TN Visas Trade NAFTA Temporary Work


A citizen of a foreign country, who wishes to enter the United States, generally must first obtain a visa, either a nonimmigrant visa for temporary stay, or an immigrant visa for permanent residence. The type of visa you must have is defined by immigration law, and relates to the purpose of your travel.


The "TN", or "Trade NAFTA" nonimmigrant visa category was created by the North American Free-Trade Agreement ("NAFTA") in 1994. NAFTA covers citizens, not landed immigrants or permanent residents, of Canada, Mexico, and the United States.


In order to qualify for a TN visa, the position for which a Canadian or Mexican citizen is being sponsored must be one listed under NAFTA, and the Canadian or Mexican citizen must possess the credentials specified under NAFTA as necessary to qualify for the position. For example, a "Systems Analyst" must have one of the following: (1) a baccalaureate degree, (2) a licenciatura degree, or (3) post secondary diploma/certificate plus three years of relevant experience.

For a complete list of TN occupations available and the minimum qualifications for each occupation, please see the "TN Occupation List."


The TN category is similar to H-1B category, except there are fewer limitations. For example:

  • The admission procedure for a TN visa is faster because the U.S. Citizenship and Immigration Services ("USCIS") need not approve a petition prior to the professional's entry into the United States. [1]
  • TN status does not have a six year limit on stays in the United States (like H1B workers). Rather, a TN professional may extend his/her status indefinitely.
  • There is no annual cap on the number of TN professionals that may enter the United States.
  • The prevailing wage rules of the H1B program are not applicable to TN status holders.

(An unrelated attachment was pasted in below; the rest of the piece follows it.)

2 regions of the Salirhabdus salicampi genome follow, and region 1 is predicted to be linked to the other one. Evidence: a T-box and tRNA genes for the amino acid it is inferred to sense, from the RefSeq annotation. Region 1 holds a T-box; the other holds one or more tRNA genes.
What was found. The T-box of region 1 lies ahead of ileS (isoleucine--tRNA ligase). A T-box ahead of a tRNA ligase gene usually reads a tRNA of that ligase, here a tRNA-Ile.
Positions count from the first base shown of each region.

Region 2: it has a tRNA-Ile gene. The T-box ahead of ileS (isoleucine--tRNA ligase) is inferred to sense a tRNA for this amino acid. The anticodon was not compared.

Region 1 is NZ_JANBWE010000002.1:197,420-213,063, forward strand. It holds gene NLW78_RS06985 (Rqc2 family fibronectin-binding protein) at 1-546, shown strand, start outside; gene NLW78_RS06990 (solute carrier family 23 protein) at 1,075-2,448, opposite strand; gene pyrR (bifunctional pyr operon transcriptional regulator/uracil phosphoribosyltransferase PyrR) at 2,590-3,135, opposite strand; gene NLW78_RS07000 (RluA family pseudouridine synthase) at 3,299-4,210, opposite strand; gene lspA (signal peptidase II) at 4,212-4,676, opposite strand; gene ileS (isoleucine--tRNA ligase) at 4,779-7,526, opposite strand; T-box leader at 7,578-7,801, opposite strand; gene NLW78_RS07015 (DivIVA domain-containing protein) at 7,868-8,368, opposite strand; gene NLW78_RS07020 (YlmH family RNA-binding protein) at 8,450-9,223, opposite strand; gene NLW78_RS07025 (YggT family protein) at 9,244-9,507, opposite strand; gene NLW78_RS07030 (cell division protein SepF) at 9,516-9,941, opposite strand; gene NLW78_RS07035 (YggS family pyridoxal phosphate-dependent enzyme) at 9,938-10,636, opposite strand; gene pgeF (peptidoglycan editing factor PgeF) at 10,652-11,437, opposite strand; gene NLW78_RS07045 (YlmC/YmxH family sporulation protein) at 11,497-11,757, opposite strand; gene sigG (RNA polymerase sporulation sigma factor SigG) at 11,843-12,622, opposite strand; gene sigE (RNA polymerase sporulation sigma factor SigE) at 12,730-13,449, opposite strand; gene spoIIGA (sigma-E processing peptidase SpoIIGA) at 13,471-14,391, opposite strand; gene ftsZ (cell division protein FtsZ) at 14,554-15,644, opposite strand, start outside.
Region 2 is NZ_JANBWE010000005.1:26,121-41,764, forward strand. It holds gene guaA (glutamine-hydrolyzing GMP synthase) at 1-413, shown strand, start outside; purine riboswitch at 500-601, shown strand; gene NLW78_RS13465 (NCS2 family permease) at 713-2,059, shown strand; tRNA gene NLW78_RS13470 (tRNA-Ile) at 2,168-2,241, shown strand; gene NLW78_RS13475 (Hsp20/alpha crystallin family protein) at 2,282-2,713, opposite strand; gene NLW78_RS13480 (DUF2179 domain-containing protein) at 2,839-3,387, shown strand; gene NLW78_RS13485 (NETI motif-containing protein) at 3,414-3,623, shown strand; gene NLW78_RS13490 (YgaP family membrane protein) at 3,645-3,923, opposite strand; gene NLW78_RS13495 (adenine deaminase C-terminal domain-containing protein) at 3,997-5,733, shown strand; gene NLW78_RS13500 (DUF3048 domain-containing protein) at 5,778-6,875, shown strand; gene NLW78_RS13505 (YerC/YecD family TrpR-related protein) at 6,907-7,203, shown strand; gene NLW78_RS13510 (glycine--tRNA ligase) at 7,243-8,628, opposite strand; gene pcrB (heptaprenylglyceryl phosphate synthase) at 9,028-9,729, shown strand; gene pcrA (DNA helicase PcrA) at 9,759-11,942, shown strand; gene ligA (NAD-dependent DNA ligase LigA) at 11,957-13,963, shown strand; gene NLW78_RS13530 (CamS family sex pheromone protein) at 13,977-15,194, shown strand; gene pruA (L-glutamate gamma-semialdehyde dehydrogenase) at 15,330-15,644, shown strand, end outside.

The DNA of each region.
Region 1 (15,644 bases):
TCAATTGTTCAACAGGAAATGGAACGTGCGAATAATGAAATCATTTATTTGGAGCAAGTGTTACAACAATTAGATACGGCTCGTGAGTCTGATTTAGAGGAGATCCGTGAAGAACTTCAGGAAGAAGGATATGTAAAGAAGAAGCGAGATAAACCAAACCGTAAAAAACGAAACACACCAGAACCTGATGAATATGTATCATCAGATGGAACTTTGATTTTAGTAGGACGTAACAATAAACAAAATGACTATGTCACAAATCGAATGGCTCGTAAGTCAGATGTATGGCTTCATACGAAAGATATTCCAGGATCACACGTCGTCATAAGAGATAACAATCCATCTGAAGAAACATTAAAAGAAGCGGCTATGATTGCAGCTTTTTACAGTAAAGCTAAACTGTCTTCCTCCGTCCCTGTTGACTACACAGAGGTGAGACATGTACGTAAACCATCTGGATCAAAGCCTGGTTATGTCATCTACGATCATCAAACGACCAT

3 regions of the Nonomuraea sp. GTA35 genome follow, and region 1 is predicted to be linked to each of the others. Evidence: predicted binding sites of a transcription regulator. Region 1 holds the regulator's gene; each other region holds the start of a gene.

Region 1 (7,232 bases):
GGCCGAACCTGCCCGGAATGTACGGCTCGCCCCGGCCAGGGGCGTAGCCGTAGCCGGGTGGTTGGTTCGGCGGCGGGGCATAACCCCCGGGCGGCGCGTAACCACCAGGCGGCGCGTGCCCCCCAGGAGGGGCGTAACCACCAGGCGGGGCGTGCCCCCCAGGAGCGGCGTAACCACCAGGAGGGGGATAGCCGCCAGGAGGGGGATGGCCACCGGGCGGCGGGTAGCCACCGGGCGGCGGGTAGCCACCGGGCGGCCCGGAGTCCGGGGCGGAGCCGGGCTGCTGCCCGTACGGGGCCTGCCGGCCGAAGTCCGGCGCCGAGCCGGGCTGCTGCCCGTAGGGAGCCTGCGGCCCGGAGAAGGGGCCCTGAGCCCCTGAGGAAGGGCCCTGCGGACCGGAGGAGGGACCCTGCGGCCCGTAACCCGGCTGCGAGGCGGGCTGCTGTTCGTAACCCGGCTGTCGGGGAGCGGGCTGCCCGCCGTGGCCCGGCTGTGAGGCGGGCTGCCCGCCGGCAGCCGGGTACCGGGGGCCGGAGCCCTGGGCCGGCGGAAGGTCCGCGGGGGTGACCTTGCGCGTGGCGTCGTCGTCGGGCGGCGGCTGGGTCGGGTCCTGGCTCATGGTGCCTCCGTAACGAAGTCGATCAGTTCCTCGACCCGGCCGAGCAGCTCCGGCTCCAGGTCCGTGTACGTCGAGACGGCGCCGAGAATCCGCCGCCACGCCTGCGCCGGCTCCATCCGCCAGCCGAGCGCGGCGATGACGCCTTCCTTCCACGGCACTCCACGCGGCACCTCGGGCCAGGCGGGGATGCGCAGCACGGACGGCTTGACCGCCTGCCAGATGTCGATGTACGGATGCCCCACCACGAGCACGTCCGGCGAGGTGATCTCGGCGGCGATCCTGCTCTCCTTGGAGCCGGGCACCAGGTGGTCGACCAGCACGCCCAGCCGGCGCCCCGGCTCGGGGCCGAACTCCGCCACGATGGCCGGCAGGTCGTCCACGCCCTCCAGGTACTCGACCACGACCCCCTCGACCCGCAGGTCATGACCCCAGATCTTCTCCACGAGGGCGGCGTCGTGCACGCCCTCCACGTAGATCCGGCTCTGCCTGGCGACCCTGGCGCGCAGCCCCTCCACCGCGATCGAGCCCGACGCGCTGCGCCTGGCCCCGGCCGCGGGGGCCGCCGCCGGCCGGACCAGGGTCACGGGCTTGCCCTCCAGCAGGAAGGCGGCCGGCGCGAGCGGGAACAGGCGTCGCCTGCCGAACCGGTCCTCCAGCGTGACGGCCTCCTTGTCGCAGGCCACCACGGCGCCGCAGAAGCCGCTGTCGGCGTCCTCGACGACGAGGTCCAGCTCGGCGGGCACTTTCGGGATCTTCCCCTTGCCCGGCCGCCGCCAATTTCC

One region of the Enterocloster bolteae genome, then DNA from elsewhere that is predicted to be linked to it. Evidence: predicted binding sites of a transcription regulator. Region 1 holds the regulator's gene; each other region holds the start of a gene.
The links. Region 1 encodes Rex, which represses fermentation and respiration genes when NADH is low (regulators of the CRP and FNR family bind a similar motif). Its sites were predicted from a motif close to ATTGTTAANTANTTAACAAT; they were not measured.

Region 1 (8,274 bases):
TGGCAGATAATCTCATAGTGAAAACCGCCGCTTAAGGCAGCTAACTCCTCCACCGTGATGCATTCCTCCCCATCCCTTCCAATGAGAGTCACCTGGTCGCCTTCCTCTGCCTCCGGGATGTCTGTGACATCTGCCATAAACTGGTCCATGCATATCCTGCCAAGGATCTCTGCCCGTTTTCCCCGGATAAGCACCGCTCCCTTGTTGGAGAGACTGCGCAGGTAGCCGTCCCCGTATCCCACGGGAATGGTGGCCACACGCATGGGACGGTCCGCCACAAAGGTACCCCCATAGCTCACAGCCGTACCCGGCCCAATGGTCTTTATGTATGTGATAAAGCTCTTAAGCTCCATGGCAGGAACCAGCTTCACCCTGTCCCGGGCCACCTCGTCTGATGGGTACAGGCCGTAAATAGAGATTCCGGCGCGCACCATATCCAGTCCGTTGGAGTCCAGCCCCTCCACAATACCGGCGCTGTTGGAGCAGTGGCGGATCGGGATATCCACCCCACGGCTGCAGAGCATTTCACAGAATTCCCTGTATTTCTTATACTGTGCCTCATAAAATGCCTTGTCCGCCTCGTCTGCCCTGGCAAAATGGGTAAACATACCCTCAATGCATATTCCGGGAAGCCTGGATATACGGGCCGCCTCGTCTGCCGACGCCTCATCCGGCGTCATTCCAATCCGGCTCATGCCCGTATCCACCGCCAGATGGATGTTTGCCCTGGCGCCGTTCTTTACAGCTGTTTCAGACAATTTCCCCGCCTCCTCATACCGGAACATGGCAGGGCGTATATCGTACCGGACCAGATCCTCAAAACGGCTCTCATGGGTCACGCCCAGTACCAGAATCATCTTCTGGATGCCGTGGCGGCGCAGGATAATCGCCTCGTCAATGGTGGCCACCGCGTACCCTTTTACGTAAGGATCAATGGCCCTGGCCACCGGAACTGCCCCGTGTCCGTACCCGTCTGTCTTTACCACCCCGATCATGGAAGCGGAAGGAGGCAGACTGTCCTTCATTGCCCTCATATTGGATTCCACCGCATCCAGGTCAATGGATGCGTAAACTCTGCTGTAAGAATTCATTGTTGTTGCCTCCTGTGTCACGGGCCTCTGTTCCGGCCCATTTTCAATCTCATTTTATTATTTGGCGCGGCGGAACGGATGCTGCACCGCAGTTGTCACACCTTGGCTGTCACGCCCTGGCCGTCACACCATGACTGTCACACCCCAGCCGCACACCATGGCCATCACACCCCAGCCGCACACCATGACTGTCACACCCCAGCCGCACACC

A TN visa is usually obtained from a Free Trade Officer at any Class A port of entry, as well as at a number of international airports. Mexican citizens must apply at the U.S. Embassy or consulate nearest the applicant's place of residence. Minimal documentation is required to apply for a TN visa at the border. However, it is important to note that many qualified applicants fail to receive a TN visa because the letter of support and supporting documentation are not properly presented.

TN professionals already in the United States may apply for TN status by filing a TN petition with the USCIS. Petitions can be filed under the standard approach or the "premium processing" approach. Under the premium processing approach, the USCIS will review a TN petition within two weeks of filing. Note that this does not mean that the USCIS will decide a case within two weeks, although most cases are decided within this time frame.


A TN professional may be admitted into the United States for a period of time not exceeding one year; but can be extended indefinitely in yearly increments.


The spouse and unmarried children under 21 of a TN applicant may be admitted as TD non-immigrants. If the spouse and children accompany the TN applicant and apply for a visa at the border, then no separate application or filing fee is required. If, however, the spouse and children enter the United States after the TN has already been admitted, or are filing from within the United States, a separate filing must be made either at the border or with the USCIS to obtain TD status. Family members of the TN applicant are not authorized to work in the United States unless they have an independent basis for employment authorization. However, the family members may attend school.


Certain conditions and activities may make an applicant ineligible for a visa. In some instances, waivers may be available. Examples of these ineligibilities are:

  • Trafficking in Drugs
  • Having HIV/AIDS
  • Overstaying a previous visa
  • Practicing polygamy
  • Advocating the overthrow of the government
  • Submitting fraudulent documents

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